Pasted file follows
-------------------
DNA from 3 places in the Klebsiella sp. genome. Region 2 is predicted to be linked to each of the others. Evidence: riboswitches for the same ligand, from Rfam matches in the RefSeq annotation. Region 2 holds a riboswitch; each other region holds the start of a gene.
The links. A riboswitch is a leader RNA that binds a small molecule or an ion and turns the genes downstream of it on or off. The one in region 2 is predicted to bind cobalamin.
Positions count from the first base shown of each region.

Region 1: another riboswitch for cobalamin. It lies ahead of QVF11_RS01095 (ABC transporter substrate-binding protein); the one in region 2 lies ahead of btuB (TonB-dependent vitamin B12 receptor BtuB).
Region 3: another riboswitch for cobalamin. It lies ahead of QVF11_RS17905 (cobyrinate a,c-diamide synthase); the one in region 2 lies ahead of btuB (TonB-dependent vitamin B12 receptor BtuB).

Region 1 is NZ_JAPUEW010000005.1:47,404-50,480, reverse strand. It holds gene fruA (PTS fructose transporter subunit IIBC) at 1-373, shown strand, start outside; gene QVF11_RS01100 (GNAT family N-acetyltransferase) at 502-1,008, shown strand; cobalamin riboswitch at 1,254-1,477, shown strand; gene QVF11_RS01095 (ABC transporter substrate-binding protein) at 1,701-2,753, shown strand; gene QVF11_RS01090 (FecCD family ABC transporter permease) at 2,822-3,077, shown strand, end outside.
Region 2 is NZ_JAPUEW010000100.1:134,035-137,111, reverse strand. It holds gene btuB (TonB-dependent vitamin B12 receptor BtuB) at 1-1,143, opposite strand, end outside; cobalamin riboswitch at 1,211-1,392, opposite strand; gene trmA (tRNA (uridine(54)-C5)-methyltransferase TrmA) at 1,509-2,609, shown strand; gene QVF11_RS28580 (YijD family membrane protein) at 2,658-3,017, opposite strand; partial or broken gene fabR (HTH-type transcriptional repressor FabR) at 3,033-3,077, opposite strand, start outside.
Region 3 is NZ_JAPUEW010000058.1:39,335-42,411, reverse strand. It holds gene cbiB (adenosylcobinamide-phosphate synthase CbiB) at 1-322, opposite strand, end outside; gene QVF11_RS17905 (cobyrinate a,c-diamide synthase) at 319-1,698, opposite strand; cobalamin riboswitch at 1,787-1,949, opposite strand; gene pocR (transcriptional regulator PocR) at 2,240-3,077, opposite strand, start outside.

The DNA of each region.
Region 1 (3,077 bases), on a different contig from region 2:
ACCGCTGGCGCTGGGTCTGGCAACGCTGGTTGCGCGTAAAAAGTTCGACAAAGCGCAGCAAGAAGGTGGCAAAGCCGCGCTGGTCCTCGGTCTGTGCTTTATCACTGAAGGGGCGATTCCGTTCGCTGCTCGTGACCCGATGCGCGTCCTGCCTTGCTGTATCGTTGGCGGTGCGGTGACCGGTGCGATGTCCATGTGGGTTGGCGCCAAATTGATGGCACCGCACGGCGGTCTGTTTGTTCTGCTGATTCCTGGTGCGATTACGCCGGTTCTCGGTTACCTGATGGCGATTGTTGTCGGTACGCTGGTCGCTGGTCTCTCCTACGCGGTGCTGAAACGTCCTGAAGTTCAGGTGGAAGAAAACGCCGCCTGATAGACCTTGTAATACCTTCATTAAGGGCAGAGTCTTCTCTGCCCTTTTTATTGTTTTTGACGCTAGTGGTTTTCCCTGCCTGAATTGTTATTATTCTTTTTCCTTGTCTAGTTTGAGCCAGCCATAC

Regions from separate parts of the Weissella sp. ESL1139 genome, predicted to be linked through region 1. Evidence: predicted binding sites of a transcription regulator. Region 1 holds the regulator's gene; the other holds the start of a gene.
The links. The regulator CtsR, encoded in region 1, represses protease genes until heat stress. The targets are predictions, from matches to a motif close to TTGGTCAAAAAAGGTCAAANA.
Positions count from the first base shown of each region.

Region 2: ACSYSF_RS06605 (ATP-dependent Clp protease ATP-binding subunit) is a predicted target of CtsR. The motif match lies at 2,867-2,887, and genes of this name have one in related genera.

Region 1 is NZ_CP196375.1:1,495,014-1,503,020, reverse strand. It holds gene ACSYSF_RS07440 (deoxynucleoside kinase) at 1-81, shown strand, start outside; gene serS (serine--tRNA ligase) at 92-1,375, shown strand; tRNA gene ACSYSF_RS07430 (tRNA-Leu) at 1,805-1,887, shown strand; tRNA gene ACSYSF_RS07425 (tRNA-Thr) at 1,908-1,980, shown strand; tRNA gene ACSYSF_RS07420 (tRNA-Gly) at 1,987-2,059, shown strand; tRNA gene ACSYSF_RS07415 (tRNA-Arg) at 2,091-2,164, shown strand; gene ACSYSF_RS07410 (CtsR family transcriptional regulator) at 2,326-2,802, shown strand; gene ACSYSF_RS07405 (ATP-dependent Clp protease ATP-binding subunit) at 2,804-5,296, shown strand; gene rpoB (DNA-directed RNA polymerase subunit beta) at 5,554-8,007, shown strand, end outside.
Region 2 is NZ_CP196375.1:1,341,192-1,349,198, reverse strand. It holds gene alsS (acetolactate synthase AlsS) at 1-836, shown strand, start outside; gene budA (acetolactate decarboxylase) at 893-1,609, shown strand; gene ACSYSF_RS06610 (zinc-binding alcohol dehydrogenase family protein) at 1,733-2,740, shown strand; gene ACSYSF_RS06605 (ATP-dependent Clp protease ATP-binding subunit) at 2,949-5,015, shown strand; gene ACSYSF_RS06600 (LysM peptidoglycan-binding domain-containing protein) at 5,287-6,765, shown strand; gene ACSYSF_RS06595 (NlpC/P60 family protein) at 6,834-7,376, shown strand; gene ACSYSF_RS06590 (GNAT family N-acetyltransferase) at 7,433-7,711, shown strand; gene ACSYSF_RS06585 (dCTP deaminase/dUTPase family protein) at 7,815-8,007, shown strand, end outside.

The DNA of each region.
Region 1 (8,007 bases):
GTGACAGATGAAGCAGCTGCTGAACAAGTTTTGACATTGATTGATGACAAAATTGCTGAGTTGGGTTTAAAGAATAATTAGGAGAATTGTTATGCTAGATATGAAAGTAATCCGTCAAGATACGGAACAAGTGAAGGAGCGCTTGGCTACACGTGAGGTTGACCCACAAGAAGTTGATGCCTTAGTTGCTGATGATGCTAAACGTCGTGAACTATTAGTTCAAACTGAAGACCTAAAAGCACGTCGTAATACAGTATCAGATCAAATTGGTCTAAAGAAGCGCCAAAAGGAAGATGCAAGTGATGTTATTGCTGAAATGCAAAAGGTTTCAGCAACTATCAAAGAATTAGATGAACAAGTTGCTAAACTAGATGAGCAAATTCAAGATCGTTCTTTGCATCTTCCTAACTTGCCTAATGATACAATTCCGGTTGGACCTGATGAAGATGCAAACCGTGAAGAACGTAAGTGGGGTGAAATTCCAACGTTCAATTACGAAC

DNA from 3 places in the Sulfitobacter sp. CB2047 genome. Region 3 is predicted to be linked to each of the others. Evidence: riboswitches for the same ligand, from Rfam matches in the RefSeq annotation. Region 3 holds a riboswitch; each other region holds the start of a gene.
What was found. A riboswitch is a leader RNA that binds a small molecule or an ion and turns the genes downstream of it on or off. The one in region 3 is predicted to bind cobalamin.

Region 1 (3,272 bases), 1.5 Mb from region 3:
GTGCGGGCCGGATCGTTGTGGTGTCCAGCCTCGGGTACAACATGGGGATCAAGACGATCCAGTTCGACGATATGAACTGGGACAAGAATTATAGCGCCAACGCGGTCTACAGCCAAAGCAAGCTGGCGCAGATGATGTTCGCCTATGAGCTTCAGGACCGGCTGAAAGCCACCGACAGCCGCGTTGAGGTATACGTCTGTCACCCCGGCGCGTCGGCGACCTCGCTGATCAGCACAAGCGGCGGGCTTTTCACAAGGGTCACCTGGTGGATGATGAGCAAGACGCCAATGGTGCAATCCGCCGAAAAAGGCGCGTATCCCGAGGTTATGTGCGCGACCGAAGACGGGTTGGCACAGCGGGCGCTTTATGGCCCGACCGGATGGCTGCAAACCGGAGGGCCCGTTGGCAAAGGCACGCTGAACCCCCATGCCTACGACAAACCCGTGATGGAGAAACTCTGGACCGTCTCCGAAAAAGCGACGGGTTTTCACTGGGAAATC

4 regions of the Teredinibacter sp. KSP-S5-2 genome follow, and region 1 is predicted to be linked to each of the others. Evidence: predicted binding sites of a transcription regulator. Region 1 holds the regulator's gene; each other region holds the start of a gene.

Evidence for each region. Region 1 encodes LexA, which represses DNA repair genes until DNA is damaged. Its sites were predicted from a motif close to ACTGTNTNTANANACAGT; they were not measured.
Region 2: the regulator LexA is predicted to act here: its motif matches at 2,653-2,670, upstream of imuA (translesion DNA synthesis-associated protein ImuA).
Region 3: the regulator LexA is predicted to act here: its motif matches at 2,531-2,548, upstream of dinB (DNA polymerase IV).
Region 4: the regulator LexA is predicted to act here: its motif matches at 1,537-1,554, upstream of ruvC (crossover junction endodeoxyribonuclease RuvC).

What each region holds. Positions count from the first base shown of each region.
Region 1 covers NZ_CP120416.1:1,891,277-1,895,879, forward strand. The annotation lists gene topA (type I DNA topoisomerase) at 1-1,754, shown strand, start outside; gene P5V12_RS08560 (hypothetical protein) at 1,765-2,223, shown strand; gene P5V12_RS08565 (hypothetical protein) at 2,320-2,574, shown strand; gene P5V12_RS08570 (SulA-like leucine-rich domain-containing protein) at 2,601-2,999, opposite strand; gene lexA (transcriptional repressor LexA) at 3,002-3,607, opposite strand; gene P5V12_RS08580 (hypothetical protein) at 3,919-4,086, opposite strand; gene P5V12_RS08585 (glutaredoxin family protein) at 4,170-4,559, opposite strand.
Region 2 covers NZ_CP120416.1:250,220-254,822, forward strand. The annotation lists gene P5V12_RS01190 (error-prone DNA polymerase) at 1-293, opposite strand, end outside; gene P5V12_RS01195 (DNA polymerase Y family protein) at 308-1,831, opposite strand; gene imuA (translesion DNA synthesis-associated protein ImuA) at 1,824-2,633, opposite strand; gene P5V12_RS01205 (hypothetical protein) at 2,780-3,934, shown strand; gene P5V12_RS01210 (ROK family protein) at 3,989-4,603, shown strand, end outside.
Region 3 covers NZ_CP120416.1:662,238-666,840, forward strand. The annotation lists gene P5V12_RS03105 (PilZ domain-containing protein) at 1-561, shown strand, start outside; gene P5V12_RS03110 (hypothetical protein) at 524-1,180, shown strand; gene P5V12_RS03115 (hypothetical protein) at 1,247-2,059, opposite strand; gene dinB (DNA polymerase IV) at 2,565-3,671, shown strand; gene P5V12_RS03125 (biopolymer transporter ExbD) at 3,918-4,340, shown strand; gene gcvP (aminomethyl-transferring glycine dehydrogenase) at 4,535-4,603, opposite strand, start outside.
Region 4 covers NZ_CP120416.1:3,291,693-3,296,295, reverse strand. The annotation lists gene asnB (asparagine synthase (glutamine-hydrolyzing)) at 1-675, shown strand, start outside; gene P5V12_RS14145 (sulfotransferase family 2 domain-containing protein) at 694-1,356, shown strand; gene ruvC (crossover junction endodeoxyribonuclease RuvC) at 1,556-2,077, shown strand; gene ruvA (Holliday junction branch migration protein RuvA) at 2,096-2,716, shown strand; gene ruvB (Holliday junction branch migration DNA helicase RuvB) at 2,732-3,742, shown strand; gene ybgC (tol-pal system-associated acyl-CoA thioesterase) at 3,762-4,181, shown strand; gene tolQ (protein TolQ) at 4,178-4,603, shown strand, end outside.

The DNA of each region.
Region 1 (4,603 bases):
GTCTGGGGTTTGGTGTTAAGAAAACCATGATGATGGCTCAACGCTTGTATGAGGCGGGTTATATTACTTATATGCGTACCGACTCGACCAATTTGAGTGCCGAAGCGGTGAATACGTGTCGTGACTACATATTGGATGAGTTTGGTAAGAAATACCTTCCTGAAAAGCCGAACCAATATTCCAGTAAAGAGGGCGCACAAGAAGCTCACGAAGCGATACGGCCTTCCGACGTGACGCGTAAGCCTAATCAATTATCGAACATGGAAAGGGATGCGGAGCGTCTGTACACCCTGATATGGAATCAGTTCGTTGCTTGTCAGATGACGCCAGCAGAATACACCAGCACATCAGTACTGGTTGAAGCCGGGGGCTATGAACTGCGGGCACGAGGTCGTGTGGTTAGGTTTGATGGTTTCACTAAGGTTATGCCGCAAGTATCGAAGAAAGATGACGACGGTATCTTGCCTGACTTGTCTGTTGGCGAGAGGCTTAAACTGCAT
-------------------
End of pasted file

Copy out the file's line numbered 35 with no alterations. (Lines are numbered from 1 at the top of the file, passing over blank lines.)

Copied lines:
The DNA of each region.